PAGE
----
Hard on the heels of yesterday's 2-0 defeat at Turf Moor and City boss Glenn Roeder could be found dropping some big, old gauntlets at the feet of his under-achieving players.
It was Norwich's fifth defeat on the road this season; their second, deserved dismissal within the space of four, painful days following the 3-1 defeat at Pride Park in mid-week.
And after a lengthy, post-match inquest with the players this weekend, Roeder was left asking some big questions of his squad – words like 'courage' and 'bravery' crossed his lips, as well as 'unacceptable' and 'hugely disappointing'.
It is the first two that stick out, however. That's where the manager's anger was focussing – asking pointed questions of players' attitudes the moment that they step on the bus and disappear out of sight of the 25,000 Canary supporters that gather at Carrow Road every other weekend.
In between, of course, Norwich can be found at places like Pride Park and Turf Moor; tough and demanding outposts of Championship football where the weak of will and the lazy of mind will find no place to hide.
That's where the real men stand up to be counted, was Roeder's blunt message after those back-to-back home wins against first league leaders Wolves and then struggling Doncaster Rovers were left to count for so little by two, successive away defeats.
“I didn't feel we showed enough courage,” the City chief told BBC Radio Norfolk afterwards.
“And I'm not happy with any team of mine that doesn't show courage.”
It was the second-half performance, in particular, that fuelled Roeder's fury; that having weathered that early storm; having dug in and got to the break at 0-0, the Canary manager was looking for his team to regroup and push on – get onto the front foot and take the battle to their hosts.
Instead, Chris Eagles was allowed all too much time and opportunity to wrap up the contest. And bar one, gilt-edged chance for Leroy Lita some 20 minutes from the end, that was that. Game over as one or two individuals disappeared into their shells.
“Sometimes you lose and if you've done everything, everything you can to win then you have to put your hands in the air,” he added. “We did all we could, but it wasn't good enough on the day.
“But I don't believe we've done all we could today; I don't think there was enough good performances throughout the team and that is very disappointing.”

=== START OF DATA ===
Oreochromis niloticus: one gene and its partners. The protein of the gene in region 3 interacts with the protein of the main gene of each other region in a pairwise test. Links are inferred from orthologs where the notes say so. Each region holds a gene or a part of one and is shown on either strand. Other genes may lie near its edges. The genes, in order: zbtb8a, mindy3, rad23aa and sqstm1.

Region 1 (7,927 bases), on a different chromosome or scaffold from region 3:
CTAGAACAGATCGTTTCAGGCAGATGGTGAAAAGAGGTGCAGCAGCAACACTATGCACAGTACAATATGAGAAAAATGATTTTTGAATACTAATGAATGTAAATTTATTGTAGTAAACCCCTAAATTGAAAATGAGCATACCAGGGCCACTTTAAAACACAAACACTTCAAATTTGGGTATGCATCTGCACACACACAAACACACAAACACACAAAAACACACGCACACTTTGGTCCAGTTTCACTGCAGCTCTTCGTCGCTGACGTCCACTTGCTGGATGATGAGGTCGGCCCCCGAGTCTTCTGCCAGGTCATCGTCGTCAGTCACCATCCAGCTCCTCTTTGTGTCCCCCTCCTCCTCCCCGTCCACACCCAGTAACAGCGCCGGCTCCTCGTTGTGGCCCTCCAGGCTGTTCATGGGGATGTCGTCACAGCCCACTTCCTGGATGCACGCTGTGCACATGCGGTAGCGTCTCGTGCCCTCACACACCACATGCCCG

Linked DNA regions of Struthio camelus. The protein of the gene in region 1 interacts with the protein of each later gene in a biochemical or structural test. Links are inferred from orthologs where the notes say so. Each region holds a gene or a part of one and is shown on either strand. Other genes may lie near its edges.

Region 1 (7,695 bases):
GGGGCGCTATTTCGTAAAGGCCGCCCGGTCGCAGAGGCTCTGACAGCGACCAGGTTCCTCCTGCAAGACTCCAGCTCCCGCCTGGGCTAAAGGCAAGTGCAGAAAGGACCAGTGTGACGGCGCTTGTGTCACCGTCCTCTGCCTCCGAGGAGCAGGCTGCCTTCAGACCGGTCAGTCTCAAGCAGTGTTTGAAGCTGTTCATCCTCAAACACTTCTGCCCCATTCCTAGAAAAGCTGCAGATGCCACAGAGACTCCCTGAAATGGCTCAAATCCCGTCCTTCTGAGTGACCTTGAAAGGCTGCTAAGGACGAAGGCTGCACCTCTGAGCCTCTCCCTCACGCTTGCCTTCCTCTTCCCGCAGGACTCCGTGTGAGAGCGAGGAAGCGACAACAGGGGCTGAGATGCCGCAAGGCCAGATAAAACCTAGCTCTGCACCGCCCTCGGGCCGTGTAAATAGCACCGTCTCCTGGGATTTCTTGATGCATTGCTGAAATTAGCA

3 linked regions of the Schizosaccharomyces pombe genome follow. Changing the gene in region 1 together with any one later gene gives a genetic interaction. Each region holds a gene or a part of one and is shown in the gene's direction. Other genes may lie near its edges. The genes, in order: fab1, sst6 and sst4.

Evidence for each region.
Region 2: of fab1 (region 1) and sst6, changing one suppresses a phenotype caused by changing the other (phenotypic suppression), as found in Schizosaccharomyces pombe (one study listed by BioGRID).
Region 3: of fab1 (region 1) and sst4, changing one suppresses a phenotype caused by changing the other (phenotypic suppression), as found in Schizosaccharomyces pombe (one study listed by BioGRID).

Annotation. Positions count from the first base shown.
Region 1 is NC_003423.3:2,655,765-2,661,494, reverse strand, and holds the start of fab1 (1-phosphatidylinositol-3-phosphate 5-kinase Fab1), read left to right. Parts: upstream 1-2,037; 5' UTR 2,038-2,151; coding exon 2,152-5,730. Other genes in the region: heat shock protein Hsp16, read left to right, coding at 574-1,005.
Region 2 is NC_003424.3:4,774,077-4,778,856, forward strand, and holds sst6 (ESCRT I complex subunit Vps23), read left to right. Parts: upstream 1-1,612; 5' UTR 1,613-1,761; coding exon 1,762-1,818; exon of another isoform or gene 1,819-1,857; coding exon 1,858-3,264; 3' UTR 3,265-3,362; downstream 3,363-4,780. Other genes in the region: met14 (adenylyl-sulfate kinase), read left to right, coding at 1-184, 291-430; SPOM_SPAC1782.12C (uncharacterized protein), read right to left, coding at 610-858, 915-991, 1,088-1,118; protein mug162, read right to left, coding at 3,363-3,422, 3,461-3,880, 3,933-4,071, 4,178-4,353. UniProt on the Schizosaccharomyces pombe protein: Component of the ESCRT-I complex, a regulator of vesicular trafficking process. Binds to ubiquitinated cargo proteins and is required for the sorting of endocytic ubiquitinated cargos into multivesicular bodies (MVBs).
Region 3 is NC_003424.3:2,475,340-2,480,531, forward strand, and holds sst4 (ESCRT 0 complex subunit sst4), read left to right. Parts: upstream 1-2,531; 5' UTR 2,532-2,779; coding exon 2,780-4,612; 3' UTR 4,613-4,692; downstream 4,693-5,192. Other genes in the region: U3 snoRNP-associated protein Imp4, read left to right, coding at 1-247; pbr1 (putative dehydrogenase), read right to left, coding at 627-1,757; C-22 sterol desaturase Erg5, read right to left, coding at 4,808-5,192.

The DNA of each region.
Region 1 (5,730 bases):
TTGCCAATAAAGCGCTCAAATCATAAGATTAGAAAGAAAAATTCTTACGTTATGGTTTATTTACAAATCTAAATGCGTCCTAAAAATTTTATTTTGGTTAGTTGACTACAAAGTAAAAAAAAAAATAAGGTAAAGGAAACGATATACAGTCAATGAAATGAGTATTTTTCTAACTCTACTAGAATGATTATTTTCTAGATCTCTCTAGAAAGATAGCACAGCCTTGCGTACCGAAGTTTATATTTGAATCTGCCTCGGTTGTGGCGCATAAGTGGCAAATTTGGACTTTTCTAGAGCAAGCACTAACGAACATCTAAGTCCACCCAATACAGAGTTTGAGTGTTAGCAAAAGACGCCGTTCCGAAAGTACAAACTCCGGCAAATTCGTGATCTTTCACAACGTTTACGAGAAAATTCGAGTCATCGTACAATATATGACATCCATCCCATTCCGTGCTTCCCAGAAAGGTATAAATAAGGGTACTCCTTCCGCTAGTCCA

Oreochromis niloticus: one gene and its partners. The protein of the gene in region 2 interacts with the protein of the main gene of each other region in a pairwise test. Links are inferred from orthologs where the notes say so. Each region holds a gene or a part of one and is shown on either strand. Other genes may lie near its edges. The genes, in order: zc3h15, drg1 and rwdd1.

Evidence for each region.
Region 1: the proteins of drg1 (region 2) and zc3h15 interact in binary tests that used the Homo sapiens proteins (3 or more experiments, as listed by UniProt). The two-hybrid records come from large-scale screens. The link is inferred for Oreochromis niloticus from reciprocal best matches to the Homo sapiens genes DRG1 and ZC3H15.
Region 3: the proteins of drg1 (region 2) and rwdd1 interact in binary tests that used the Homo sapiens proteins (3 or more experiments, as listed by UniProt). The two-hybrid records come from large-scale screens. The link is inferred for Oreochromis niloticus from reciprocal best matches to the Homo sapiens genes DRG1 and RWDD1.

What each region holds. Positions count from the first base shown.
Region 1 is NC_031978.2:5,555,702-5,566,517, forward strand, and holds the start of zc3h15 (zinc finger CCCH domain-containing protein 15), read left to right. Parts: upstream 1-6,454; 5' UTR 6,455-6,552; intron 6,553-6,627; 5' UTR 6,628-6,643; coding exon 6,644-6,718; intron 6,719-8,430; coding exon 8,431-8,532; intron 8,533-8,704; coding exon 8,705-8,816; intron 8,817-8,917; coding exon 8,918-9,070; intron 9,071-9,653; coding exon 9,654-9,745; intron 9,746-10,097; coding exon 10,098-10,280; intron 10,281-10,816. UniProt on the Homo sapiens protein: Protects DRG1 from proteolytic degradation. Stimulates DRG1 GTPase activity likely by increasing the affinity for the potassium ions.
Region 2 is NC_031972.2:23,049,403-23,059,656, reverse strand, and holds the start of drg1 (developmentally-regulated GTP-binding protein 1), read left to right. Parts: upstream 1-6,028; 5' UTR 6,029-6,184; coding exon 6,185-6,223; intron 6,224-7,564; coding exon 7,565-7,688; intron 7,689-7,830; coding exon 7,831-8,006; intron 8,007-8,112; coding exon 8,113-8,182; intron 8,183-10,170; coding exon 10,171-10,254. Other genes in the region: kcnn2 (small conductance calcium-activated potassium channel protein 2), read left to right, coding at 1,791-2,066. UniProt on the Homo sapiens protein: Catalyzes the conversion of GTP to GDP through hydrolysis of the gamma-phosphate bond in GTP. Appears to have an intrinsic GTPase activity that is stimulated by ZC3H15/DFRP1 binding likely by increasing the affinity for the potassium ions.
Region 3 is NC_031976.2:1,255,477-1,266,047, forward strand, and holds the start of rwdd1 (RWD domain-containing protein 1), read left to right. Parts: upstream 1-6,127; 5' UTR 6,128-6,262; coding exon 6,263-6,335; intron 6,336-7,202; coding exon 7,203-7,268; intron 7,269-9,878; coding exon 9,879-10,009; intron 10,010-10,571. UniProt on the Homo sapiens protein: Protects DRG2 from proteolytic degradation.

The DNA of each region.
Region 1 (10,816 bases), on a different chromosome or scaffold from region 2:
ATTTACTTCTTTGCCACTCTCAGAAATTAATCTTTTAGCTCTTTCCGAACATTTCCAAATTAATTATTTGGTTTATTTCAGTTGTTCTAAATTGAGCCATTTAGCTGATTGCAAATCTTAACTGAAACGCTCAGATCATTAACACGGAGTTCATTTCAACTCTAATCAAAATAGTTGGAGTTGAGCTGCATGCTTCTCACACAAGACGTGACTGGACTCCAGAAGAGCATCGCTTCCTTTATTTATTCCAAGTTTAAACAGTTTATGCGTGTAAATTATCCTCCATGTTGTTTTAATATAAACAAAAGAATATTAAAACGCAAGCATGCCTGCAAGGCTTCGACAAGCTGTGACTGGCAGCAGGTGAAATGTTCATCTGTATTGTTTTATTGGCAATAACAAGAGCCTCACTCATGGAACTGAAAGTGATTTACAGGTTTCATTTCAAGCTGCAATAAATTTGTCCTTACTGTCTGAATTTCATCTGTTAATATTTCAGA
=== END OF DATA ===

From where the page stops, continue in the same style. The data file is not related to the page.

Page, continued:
The result left the Canaries slumping back into 19th spot and while they may have two, relatively straight-forward looking home games to come – against first Preston North End and then Swansea City – their wretched away form ensures that neither manager nor his playing squad can afford any slip-ups at Carrow Road.
Home form starts to falter and with precious little coming their way on the road and the Norfolk club could all too soon find themselves right back in the bottom three as the likes of Watford, Southampton and Nottingham Forest suck them back into the real mire.
The fact that Reading look all set to formally agree a second month's loan for Leroy Lita is one, small silver lining on some otherwise darkening clouds.
“We've got to do something about our form away from home because this is the fifth time that we've lost away from home – it's a very bad habit that we need to break quickly,” said Roeder, with that televised trip to the City Ground, Nottingham, next on Norwich's away-day agenda.
The Canary chief was ready enough to admit that they “rode their luck” during the first-half as the Clarets looked to extend their current run to just one defeat in 15 outings. But having got away with it till the break, the onus was then on the visitors to tighten up after it.
By the hour-mark, however, it was all over as City first allowed Eagles to spring their offside trap and then found themselves still arguing over a free-kick as the wily old Graham Alexander sprang Robbie Blake free and his cross proved meat and drink for Eagles to convert.
“Going down the tunnel for the second-half, I thought we would step on and perform better than we did in the first-half…'
Oh, no. Another long and miserable return trip down the M6 merely awaited all concerned.
“And it didn't really happen. Well, not didn't really happen – it didn't happen. And we need to sort the men out from the boys in the next seven days,” said Roeder, a process that presumeably started in the midst of that extra-long lock-in afterwards.
“Because we now need to go and win two home games before we get the chance to pick up a point or three the next time we travel.”
Courage, was his word for the day. Courage that he could talk about, but they had to show. That was down to them – not to let their oppo down by hiding from a pass.
“The person on the ball today did not have enough options,” explained Roeder. “And bravery for me in football is when you're not having the best of games, you still keep making angles
“You keep running. You try and help your team-mate out of a difficult spot he might be in and I thought we had too many players that didn't do that,” he added.
“And from that point of view, they've let down eachother. And I don't like that because they are a good group of lads; they're a decent bunch of lads but they have to find a much meaner streak away from home. Anyone can be brave in front of 25,000 people at Carrow Road, but that at the moment is proving to be false courage.
“We need to show far more courage when we go on our travels.”